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Quotations From GERTRUDE STEIN


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  • ... governing is occupying but not interesting, governments are occupying but not interesting ...
    Gertrude Stein (1874-1946), U.S. author and patron of the arts; relocated to France. What Are Masterpieces and Why Are There So Few of Them (1936).
  • The history is always the same the product is always different and the history interests more than the product. More, that is, more. Yes. But if the product was not different the history which is the same would not be more interesting.
    Gertrude Stein (1874-1946), U.S. author. "Sentences," How To Write, Plain Edition (1931).

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  • Think of the Bible think of Homer think of Shakespeare and think of me.
    Gertrude Stein (1874-1946), U.S. author. The Geographical History of America, Random House (1936).
  • Once more I can climb about and remind you that a woman in this epoch does the important literary thinking.
    Gertrude Stein (1874-1946), U.S. author. The Geographical History of America, Random House (1936).

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  • A vegetable garden in the beginning looks so promising and then after all little by little it grows nothing but vegetables, nothing, nothing but vegetables.
    Gertrude Stein (1874-1946), U.S. author; relocated to France. Wars I Have Seen (1945). Written in 1943.
  • Men ... are so conservative, so selfish, so boresome, and ... they are so ugly, and ... they are
    gullible, anybody can convince them.
    Gertrude Stein (1874-1946), U.S. author. (Written 1946), originally published with the vocal score as the libretto for the opera by Virgil Thomson, Music Press (1947). The Mother Of Us All, Last Operas and Plays, Rinehart (1949).
  • I like a thing simple but it must be simple through complication. Everything must come into your scheme, otherwise you cannot achieve real simplicity.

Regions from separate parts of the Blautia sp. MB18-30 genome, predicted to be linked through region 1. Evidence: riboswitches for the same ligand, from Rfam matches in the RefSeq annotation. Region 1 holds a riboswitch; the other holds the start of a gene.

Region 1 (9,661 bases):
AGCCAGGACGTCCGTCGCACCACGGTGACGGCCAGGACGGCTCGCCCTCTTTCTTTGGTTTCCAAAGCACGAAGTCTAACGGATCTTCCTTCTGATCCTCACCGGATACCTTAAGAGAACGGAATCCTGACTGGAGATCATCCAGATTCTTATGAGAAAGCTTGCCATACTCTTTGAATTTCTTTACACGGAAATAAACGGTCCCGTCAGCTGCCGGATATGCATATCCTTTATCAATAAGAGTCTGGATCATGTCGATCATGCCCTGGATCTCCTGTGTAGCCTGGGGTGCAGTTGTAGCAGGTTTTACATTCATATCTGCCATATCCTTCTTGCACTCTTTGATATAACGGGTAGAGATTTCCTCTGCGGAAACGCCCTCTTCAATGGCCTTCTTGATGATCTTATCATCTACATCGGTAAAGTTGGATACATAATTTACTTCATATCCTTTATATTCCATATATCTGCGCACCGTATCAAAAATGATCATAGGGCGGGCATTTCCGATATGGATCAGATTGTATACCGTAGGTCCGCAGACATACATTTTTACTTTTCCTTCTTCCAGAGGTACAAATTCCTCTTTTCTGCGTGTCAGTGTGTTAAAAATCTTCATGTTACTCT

Gertrude Stein (1874-1946), U.S. author and patron of the arts; relocated to France. As quoted in What Are Masterpieces, Afterword, by Robert Haas (1970). Said in a January 1946 interview with Haas.
  • Argument is to me the air I breathe. Given any proposition, I cannot help believing the other side and defending it.
    Gertrude Stein (1874-1946), U.S. author. "The Radcliffe Manuscripts," Form and Intelligibility, Exposition Press, ed. Rosalind S. Miller (1949). Undergraduate composition at Radcliffe College, 1895.

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  • Human beings are interested in two things. They are interested in the reality and interested in telling about it.
    Gertrude Stein (1874-1946), U.S. author and patron of the arts; relocated to France. As quoted in What Are Masterpieces, afterword, by Robert Haas (1970). Said in a January 1946 interview with Haas.
  • Language as a real thing is not imitation either of sounds or colors or emotions it is an intellectual recreation and there is no possible doubt about it and it is going to go on being that as long as humanity is anything.
    Gertrude Stein (1874-1946), U.S. author. "Poetry and Grammar," Lectures in America, Random House (1935).
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